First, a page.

Now, mine and Graemes explorations took us on both good and bad rivers across the Greater Manchester area and sometimes beyond. On some rivers our fish would average 2lb+ but the amount of small fish would be worryingly small, while on some rivers the amount of small fish was astronomical. It didn't matter to us, we did love the big trout, but we enjoyed catching any fish even a small perch on a streamer. Sometimes just seeing the fish on the sections of river we explored was a good sign, thus maybe a little frustrating especially on the Medlock.

Come the end of May i caught my PB trout at 25inches, my daughter was the filmographer and camera lady for that one. I cast to a rising fish for it to be a small trout, only to find a fish still rising in the same spot. It would a beautiful wild brownie and what better more to share that moment with my daughter who turns out can take a decent picture at 3.

Our explorations took us into dark under city tunnels and drains. Into rag filled rivers and alongside rubbish tips. We visited the ugliest areas of river you could imagine, but the trout that lived among it would be some of the best marked fish we would see. We visited beautiful sections of river, all wild and grassy, trees over hanging and would blank. The rivers around Manchester are fish no book can tell you how to catch, only experience from doing it will help you catch. I saw the same big trout 6 or 7 times this year, in the same spot doing the same thing. Could i catch it? No. Is it a PB? More than likely.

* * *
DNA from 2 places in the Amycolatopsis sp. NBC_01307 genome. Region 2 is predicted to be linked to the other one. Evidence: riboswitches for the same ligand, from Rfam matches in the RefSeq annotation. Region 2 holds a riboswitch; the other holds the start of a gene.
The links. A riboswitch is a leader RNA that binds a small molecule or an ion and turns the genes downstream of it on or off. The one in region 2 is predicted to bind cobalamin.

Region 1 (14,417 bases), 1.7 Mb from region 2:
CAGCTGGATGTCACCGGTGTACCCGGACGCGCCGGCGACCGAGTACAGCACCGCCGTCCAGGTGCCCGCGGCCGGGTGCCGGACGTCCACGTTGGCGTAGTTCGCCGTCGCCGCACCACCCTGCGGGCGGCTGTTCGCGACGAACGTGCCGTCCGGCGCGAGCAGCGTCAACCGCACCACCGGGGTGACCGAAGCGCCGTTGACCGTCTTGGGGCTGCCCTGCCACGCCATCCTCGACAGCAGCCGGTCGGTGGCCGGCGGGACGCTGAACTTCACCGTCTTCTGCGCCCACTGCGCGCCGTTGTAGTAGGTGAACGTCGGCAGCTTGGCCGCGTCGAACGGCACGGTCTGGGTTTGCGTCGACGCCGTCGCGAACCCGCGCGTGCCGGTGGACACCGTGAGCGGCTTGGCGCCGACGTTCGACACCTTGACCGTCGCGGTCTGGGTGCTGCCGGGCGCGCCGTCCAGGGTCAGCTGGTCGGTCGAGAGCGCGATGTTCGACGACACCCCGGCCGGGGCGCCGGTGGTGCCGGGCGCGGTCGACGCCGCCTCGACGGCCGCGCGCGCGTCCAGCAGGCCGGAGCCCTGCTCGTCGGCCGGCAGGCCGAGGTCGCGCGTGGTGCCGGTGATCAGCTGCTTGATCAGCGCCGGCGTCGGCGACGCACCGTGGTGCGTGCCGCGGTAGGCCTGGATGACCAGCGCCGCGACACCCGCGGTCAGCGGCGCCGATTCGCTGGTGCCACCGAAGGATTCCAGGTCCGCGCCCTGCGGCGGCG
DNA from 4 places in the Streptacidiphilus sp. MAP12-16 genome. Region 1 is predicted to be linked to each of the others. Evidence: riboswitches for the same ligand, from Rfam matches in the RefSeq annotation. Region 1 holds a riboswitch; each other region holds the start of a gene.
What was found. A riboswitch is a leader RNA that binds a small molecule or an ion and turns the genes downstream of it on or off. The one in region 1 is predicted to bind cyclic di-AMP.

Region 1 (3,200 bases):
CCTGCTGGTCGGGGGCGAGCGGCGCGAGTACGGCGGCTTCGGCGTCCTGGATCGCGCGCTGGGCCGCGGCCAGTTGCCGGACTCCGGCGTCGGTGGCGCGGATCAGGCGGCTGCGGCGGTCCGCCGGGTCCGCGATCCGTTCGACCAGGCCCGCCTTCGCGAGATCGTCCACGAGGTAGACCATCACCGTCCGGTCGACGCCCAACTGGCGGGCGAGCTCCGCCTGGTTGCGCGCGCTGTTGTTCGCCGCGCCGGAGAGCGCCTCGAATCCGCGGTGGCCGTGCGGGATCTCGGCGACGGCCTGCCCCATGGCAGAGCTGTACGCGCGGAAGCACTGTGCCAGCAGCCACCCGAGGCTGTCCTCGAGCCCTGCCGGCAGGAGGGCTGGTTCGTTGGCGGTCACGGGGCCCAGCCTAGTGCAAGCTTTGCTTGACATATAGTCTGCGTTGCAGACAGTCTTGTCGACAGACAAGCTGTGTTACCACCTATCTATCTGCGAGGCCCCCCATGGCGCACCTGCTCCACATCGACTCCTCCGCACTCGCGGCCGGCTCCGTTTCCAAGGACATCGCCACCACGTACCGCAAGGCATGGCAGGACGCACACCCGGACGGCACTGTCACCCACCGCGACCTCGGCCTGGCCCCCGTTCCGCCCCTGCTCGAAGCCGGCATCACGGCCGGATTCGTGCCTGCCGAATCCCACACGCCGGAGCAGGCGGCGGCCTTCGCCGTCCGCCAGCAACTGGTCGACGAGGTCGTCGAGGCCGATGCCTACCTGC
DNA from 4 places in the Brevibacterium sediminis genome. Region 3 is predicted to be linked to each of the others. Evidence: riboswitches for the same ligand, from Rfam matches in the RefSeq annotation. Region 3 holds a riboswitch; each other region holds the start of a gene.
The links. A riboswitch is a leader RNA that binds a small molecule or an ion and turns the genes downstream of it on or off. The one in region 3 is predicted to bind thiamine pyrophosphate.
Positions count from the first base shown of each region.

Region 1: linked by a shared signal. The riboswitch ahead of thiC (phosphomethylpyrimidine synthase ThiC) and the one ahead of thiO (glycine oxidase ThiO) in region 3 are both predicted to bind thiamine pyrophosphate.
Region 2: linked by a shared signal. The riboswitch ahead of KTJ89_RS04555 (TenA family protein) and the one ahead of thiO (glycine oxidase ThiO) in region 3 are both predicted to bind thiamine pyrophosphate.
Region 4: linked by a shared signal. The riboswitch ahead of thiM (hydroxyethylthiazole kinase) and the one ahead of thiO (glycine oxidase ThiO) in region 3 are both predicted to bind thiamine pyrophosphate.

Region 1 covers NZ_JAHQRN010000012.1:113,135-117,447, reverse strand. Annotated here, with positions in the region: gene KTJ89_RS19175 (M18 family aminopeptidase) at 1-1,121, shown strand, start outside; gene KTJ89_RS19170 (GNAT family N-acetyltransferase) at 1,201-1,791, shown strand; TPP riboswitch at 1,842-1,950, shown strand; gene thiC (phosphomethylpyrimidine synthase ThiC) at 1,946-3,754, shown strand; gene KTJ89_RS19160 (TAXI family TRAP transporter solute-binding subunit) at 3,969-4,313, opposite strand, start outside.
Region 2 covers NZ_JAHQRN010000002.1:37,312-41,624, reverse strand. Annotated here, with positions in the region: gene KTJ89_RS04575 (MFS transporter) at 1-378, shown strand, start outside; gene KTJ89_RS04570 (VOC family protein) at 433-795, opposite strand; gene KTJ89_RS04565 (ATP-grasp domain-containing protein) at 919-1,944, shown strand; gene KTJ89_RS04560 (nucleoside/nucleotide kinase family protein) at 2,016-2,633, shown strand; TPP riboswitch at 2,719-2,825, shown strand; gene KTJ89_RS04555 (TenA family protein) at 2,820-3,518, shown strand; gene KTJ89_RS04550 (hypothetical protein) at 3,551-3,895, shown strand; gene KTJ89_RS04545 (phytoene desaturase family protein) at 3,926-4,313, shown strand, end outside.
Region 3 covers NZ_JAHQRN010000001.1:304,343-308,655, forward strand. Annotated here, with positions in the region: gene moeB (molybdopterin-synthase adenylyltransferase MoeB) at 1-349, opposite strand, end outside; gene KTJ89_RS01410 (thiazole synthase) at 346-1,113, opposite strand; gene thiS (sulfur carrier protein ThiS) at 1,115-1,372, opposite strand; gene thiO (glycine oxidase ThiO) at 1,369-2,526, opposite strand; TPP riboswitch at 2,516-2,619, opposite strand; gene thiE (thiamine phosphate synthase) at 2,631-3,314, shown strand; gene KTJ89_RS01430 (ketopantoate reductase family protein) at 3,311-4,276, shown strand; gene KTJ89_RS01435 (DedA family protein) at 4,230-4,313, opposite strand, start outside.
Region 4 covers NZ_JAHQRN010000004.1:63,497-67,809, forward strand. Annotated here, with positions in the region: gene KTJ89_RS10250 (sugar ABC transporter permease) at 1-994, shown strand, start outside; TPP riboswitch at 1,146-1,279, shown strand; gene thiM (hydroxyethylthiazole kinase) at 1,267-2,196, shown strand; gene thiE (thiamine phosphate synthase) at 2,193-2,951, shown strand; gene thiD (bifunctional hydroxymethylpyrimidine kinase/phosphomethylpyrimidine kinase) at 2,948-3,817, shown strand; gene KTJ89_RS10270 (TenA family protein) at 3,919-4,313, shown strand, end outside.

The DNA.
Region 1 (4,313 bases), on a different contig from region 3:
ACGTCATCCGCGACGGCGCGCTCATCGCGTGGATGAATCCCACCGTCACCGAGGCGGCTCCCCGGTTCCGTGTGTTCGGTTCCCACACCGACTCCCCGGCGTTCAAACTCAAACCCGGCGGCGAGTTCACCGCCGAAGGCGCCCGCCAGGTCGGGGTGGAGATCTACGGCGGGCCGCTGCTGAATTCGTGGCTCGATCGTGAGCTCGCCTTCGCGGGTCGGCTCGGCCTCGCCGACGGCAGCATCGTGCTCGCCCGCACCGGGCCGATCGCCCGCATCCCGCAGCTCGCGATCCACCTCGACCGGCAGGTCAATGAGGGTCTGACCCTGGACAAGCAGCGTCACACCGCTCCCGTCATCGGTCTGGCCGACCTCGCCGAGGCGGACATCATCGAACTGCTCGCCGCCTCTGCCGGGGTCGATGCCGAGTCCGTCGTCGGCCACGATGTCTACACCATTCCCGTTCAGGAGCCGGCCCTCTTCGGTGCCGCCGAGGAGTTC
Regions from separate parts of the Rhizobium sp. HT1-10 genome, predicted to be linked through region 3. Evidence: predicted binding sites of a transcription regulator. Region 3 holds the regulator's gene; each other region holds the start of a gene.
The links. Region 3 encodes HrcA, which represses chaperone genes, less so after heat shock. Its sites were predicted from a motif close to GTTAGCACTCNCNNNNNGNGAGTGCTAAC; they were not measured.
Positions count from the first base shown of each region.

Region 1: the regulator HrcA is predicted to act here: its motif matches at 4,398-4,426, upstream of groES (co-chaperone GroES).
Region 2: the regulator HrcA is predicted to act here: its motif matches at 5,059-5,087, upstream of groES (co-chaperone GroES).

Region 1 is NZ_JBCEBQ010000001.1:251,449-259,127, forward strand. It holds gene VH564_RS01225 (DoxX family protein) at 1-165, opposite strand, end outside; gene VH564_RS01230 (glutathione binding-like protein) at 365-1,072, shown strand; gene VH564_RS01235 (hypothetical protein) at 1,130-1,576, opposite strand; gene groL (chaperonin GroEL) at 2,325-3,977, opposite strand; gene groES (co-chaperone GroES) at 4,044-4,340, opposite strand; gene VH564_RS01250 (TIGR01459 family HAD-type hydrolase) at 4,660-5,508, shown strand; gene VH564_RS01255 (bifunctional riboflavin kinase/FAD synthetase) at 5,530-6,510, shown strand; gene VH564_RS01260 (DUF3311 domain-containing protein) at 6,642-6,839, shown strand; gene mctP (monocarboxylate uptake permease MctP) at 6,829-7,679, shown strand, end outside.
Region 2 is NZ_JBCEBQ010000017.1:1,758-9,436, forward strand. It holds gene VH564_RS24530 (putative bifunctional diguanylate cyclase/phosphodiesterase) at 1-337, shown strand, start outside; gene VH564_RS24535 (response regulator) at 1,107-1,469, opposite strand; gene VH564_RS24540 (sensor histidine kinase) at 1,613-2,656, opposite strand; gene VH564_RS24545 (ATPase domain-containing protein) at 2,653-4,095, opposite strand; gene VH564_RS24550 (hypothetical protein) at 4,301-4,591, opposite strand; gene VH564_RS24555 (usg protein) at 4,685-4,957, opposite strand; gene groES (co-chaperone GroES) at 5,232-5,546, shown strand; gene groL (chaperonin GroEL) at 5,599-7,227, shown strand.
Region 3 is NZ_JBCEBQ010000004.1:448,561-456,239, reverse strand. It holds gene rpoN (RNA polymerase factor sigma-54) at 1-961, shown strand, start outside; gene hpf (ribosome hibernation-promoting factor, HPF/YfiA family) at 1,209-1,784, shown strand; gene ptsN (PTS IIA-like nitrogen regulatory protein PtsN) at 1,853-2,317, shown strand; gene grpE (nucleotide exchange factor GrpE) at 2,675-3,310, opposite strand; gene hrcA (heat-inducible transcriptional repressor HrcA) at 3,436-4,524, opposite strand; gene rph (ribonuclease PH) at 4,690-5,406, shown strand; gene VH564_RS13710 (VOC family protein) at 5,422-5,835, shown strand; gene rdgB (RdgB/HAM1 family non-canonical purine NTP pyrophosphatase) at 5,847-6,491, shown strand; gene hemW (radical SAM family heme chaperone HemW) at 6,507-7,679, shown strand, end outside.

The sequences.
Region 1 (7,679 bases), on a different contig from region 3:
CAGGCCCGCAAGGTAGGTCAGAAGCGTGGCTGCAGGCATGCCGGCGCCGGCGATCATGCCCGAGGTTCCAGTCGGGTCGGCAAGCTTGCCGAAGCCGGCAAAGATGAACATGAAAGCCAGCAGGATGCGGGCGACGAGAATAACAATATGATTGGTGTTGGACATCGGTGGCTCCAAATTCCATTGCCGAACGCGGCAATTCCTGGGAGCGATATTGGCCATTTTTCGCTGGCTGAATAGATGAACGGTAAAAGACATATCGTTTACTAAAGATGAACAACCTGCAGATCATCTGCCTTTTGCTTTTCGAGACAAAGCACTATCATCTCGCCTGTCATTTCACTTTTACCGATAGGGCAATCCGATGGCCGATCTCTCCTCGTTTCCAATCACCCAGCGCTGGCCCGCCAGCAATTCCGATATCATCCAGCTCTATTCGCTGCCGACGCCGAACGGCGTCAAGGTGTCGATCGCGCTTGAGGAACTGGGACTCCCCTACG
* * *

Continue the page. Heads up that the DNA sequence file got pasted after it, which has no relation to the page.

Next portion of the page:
As the season came to an end it had been a good year overall, but a bad year for the Irwell. I will no doubt go to my usual haunt with Graeme to see if the fish have recovered even partly. But we also have 100 more spots to try on other rivers that we still haven't explored. Our map of the urban rivers around us is growing after seeing what fish live in it has made us want to explore even more water that you just wouldn't think something lived there. Don't get me wrong, some rivers were exactly that, or at least them sections.